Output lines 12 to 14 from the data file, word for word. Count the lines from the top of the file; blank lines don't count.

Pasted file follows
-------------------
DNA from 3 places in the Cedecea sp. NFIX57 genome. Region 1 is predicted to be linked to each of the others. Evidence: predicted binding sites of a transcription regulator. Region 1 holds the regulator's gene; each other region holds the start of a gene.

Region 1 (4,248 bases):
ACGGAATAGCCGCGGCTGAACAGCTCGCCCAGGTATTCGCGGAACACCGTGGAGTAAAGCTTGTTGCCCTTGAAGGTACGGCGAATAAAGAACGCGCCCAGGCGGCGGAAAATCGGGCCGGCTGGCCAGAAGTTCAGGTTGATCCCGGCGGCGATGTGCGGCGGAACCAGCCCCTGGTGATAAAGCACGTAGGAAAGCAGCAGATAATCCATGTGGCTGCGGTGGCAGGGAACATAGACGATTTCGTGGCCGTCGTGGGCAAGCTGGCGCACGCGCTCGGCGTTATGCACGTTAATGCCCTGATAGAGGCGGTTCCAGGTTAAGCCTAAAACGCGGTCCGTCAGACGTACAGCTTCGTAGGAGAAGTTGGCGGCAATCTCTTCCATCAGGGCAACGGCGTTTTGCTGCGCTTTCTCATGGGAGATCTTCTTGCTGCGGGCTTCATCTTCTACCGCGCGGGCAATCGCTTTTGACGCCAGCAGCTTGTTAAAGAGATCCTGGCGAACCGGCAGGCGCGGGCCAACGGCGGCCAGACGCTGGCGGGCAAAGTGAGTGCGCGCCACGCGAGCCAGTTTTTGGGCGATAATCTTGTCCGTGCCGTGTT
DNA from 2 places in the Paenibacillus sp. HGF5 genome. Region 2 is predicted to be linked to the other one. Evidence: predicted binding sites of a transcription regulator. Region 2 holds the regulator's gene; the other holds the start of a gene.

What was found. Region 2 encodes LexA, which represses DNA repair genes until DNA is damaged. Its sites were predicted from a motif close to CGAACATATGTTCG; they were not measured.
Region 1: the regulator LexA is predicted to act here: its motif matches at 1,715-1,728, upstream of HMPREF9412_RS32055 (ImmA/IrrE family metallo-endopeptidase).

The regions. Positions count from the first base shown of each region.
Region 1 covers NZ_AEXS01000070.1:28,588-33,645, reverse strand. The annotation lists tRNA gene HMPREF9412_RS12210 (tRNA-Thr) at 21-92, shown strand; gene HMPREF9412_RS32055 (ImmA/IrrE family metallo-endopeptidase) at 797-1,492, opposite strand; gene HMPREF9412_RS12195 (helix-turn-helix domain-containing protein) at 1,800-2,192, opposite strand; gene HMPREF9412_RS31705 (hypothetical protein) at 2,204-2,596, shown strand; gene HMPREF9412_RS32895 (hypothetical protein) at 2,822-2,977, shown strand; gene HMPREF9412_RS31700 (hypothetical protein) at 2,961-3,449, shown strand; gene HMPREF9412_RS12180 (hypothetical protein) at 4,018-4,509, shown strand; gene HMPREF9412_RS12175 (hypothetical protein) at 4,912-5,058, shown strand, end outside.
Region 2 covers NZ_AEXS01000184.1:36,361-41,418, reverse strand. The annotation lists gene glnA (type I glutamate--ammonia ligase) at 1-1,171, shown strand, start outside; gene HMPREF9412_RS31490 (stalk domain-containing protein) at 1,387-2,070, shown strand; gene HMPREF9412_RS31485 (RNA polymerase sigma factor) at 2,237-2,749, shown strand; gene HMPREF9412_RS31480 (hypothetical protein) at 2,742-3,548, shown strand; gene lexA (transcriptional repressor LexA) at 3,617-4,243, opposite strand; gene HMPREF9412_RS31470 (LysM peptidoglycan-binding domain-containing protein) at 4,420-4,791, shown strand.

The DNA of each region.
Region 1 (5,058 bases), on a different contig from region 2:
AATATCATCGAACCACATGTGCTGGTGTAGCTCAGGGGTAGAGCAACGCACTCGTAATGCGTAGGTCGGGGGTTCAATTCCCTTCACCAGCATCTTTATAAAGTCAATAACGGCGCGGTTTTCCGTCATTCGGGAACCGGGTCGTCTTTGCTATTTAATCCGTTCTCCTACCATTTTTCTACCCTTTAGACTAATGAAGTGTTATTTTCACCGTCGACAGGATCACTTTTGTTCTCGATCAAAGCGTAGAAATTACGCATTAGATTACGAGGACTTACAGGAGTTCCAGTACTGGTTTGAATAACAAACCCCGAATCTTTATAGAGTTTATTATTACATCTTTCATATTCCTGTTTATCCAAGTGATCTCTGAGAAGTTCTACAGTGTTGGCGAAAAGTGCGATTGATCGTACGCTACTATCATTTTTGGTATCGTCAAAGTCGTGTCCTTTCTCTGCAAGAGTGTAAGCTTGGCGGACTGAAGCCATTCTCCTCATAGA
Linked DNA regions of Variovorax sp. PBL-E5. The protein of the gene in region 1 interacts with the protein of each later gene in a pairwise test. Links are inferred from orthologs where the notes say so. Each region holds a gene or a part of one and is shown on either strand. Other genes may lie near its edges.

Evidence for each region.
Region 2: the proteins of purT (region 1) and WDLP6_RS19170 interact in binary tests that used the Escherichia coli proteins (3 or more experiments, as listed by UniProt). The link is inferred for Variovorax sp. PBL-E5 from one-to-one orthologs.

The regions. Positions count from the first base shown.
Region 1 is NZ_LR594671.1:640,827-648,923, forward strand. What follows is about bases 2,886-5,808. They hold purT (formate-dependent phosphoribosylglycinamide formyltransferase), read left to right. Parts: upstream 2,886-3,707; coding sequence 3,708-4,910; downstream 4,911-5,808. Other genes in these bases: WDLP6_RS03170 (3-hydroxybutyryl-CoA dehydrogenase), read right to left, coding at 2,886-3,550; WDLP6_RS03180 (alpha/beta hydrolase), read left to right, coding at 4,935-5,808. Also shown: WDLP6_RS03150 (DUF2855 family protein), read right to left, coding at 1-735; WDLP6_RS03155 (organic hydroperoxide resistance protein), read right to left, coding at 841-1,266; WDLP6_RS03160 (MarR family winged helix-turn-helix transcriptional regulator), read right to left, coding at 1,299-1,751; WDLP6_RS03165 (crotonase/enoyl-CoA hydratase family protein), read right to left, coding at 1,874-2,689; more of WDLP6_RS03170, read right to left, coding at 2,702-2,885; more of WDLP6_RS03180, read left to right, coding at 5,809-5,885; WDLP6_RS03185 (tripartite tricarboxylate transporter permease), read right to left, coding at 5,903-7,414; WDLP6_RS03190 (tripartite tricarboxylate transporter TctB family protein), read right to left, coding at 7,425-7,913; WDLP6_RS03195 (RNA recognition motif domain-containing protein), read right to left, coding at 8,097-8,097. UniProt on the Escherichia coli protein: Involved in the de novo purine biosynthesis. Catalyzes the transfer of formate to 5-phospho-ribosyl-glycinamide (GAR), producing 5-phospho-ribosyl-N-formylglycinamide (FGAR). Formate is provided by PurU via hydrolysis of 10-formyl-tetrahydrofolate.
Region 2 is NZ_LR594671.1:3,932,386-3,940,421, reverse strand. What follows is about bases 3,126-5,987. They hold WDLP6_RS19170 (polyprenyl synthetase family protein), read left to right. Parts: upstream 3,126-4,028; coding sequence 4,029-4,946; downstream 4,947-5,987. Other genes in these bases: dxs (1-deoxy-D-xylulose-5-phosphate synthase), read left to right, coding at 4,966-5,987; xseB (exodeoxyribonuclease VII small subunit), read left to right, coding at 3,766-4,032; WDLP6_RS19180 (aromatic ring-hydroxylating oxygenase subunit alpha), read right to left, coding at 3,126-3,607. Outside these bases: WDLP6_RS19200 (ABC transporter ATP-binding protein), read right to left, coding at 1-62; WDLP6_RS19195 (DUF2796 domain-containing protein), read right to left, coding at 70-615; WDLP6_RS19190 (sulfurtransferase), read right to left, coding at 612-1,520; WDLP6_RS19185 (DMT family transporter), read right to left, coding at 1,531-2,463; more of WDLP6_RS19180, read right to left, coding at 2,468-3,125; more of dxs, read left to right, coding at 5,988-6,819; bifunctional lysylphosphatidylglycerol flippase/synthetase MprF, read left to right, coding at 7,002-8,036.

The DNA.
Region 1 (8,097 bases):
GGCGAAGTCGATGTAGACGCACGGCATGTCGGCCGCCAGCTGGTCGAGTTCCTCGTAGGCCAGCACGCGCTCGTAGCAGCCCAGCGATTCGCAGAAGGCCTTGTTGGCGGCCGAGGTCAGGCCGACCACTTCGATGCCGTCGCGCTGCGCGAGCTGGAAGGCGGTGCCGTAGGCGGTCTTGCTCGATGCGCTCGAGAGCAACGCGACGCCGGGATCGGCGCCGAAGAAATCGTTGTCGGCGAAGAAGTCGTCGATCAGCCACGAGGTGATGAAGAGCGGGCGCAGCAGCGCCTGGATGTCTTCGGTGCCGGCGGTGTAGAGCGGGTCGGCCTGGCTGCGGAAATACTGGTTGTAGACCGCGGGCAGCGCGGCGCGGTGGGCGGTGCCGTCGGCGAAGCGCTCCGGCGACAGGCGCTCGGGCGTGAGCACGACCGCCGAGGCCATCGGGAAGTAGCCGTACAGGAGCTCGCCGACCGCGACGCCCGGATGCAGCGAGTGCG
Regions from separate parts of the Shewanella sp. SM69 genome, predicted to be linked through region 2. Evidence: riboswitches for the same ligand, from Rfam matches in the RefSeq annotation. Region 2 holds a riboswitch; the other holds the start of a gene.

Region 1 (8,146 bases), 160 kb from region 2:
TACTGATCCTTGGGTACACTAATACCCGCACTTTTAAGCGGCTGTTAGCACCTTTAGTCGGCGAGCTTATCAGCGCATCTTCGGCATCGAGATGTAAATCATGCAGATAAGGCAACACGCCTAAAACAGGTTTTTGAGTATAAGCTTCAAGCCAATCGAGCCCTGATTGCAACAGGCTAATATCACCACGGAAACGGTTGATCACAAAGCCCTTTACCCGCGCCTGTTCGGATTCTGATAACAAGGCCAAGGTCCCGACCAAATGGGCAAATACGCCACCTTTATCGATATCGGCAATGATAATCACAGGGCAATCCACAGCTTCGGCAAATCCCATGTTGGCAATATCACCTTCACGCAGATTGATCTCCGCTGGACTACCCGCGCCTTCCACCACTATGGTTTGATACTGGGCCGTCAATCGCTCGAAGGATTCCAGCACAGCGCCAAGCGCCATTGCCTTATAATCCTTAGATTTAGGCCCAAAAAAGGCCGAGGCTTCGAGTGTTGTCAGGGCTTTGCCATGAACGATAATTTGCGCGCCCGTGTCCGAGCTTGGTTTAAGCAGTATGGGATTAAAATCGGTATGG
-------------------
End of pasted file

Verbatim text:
AATATCATCGAACCACATGTGCTGGTGTAGCTCAGGGGTAGAGCAACGCACTCGTAATGCGTAGGTCGGGGGTTCAATTCCCTTCACCAGCATCTTTATAAAGTCAATAACGGCGCGGTTTTCCGTCATTCGGGAACCGGGTCGTCTTTGCTATTTAATCCGTTCTCCTACCATTTTTCTACCCTTTAGACTAATGAAGTGTTATTTTCACCGTCGACAGGATCACTTTTGTTCTCGATCAAAGCGTAGAAATTACGCATTAGATTACGAGGACTTACAGGAGTTCCAGTACTGGTTTGAATAACAAACCCCGAATCTTTATAGAGTTTATTATTACATCTTTCATATTCCTGTTTATCCAAGTGATCTCTGAGAAGTTCTACAGTGTTGGCGAAAAGTGCGATTGATCGTACGCTACTATCATTTTTGGTATCGTCAAAGTCGTGTCCTTTCTCTGCAAGAGTGTAAGCTTGGCGGACTGAAGCCATTCTCCTCATAGA
Linked DNA regions of Variovorax sp. PBL-E5. The protein of the gene in region 1 interacts with the protein of each later gene in a pairwise test. Links are inferred from orthologs where the notes say so. Each region holds a gene or a part of one and is shown on either strand. Other genes may lie near its edges.

Evidence for each region.